::::: Welcome to Web Series Today "collaborative environment"
::::: Help get LGPedia back online!!!!! <== ACT TODAY!!!!!
::::: Welcome to new Web Series Today blog "authors". <= PLEASE READ CAREFULLY!!!

Thursday, January 15, 2015

L.A. Nites - Episode 02

L.A. Nites

Continuing a Series

Having a great idea is only the first step. Writing that idea down, getting people together, having equipment, finding locations, double-checking props and costumes, making sure there is someone watching for safety and taking notes for the camera... all of these things become obvious and necessary needs when you go into production. On any production there are always a lot of things for a few people to do at once and can often make your head feel like it's going to explode.

movie clip
What it feels like mid-production
Don't worry, this feeling is normal. At this time in history working on a web series generally means low overhead in order to complete a project for less than a microbudget, as according to industry standards. L.A. Nites, for instance, was made for around $4000, mostly paid out of pocket by the creator/director Lawrence Le.

Jeff Pollard assists Lawrence Le on the set of L.A. Nites
Le onset with PA, Jeff Pollard
I wouldn't try to convince anyone that this is the best way to film a project. We all had a lot to do all the time. Casting, printing, set building, costumes designs, finding props, getting food and water for everyone on set, not to mention the writing and editing we had to do to keep up with our weekly filming goal.

goin' cray
You know the feels
Additionally our actors were gracious enough to volunteer for all of the shoots. It doesn't seem like a whole lot since we only added D. Wolf for one sequence in this episode but as the series went on, we added more and more people to flesh out the story. By the time we got to episode 10 (to be released Thursday, 1.22.15) we had 15 people on set.

This really has nothing to do with L.A. Nites
This is what 15 people feel like when crammed into a one-bedroom apartment
Which brings up another point that I'm sure you're familiar with ff you've shot a web series for any amount of time: you have filmed every corner of your apartment, every corner of your friends' apartments, stolen a bunch of shots and are thinking about moving so that you'll have new location options. A small budget means limited shooting options. But as we found out from filming episode 5 and 7 part 1 and part 2 framing changes everything. Believe it or not, Jewel's house and the costume shop are in the same apartment.

Los Angeles you so weird man.
That we made it to the second episode is pretty amazing. I know, I know in the grand scheme of things it's nothing to really be proud of but you know how mommies are about their babies learning to walk. They're stupid about it. People walk all the time. From this point forward, the baby will be forever walking and in the future they will be infinitely relieved on a daily basis that they no longer have to be up on their feet. Mommies are just excited that they're not the only ones that have to suffer that fate any more, I guess.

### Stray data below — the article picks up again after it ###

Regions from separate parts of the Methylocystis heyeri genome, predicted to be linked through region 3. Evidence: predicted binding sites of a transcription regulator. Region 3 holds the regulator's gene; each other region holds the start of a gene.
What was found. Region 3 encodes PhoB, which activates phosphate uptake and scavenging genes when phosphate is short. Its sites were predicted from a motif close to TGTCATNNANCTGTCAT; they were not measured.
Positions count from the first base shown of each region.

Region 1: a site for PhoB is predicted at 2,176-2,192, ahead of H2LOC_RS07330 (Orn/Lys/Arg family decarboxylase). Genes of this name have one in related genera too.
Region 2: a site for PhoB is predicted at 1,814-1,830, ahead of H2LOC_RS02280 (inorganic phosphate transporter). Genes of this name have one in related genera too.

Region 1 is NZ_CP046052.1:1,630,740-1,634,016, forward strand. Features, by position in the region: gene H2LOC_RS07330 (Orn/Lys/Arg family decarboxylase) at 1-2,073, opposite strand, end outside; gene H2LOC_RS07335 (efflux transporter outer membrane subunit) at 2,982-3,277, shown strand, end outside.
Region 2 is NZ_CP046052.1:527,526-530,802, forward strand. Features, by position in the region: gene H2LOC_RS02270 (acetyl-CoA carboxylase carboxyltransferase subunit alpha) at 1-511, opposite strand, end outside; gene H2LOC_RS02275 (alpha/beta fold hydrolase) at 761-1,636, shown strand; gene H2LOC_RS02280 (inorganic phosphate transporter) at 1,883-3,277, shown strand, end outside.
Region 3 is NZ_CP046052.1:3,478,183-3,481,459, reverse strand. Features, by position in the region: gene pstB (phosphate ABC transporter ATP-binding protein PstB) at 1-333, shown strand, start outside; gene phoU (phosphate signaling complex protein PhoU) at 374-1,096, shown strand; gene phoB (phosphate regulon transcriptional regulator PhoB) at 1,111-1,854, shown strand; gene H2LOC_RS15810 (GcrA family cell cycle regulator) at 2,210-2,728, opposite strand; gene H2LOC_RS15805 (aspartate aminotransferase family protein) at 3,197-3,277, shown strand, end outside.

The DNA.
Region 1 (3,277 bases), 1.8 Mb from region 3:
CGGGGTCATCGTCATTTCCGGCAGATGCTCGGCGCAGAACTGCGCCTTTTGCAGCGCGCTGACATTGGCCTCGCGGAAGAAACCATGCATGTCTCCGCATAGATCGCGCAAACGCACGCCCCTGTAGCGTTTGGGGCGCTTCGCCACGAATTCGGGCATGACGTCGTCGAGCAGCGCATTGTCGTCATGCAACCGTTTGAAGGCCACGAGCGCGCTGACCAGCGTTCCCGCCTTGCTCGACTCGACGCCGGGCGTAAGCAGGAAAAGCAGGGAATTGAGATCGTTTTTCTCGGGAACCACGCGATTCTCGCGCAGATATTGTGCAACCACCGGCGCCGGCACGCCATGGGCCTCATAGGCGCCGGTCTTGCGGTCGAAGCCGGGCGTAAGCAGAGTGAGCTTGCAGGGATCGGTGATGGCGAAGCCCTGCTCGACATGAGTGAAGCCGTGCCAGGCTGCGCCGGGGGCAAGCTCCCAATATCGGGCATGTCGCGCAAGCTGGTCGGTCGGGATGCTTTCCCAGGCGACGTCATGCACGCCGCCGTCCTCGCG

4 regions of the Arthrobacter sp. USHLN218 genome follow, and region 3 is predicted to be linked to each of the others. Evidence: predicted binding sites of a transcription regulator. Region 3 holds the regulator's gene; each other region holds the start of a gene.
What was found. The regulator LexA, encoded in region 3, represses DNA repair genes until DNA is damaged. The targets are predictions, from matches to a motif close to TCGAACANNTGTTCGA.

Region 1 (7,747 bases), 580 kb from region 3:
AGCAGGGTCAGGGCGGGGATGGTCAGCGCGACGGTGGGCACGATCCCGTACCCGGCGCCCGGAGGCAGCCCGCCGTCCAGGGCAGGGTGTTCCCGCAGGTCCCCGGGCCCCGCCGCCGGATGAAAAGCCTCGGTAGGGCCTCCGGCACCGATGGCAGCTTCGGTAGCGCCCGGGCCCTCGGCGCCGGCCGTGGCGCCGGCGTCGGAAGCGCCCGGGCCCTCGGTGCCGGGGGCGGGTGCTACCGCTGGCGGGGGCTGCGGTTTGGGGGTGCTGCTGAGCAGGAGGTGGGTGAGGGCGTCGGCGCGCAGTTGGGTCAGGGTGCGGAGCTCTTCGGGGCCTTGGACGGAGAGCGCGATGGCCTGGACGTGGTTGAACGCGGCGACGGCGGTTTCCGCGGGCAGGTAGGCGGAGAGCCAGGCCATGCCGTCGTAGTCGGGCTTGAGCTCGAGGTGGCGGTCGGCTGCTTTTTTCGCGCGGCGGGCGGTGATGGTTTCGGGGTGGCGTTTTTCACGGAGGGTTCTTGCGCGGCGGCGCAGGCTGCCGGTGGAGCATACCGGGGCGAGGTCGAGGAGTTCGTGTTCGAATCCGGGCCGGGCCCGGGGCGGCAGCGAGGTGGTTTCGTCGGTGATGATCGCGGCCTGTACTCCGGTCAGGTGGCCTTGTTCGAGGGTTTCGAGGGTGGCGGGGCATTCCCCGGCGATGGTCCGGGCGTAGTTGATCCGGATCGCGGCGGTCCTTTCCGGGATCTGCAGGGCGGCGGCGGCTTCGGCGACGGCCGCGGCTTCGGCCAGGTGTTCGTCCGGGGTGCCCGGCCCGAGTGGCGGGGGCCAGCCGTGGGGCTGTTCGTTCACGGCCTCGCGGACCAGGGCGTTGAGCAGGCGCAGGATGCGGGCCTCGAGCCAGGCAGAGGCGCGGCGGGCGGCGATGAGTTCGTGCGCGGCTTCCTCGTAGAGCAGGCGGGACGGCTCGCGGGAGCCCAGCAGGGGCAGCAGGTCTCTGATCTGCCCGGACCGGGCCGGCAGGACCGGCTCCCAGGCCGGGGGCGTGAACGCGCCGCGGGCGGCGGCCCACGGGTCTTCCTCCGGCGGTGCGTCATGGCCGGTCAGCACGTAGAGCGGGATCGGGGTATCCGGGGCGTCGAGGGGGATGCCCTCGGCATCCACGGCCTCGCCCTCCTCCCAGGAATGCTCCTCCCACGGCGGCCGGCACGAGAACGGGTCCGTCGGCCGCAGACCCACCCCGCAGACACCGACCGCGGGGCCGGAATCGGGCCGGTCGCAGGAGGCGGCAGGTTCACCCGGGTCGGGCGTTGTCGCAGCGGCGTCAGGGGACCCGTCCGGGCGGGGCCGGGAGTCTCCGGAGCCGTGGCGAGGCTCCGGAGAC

cute but so sad, amiright?
I don't want to start walking!!!

Episode 2

Getting to the second episode meant that it was becoming more than it was. It was becoming a "thing" whatever that was and it started gaining more momentum. Lawrence wanted to make sure that this episode got some very pretty shots in it as a way to show off his skills. I don't think anyone was disappointed with the results:
footage from the web series
Doing drops
Although it looks like stock footage, the dropper shot that opens the drug tripping sequence was filmed in studio in front of an open window. LA is great for its weather and its lighting. If you look closely at the above shot you can see the reflected camera. Fun fact: the room where this was shot is also in the same room where we filmed the hospital scene from in episode 10 (to be released on Thursday, 1.22.15).

I want what they're having
Even after filming the first series, this is still one of my favorite scenes. I mean how could it not be? We're standing on the corner of Sunset and Vine, laughing our asses off and having a good time for two hours and I didn't have to wear a shirt! It's hard to improve on this experience although, filming episode 9 (to be released Thursday 1.15.15) came close.

Fun fact: At this point in the series we didn't really have a name for the drug, its users or what it did. It was only during this scene and through our own communication about them during the writing process that we started calling the drug, "Drops" and its users "Droppies". The whole giddy, giggling effect was suggested by Lawrence and then interpreted by the actors in different ways which can be seen in episode 4 and episode 5.

Howie Emmett and Skater
One big difference between stealing shots and having a location is the difference between a closed set and an open one. An open set for a lot of directors is enough to drive them crazy. There's not a lot of control over the environment, volume or lighting. But we had a lot of luck with it in ways that gave us a higher production value without costing us anything. Like the skater in the above shot and the car headlights that flash across Howie in the final sequence (seen below).

L.A. Nites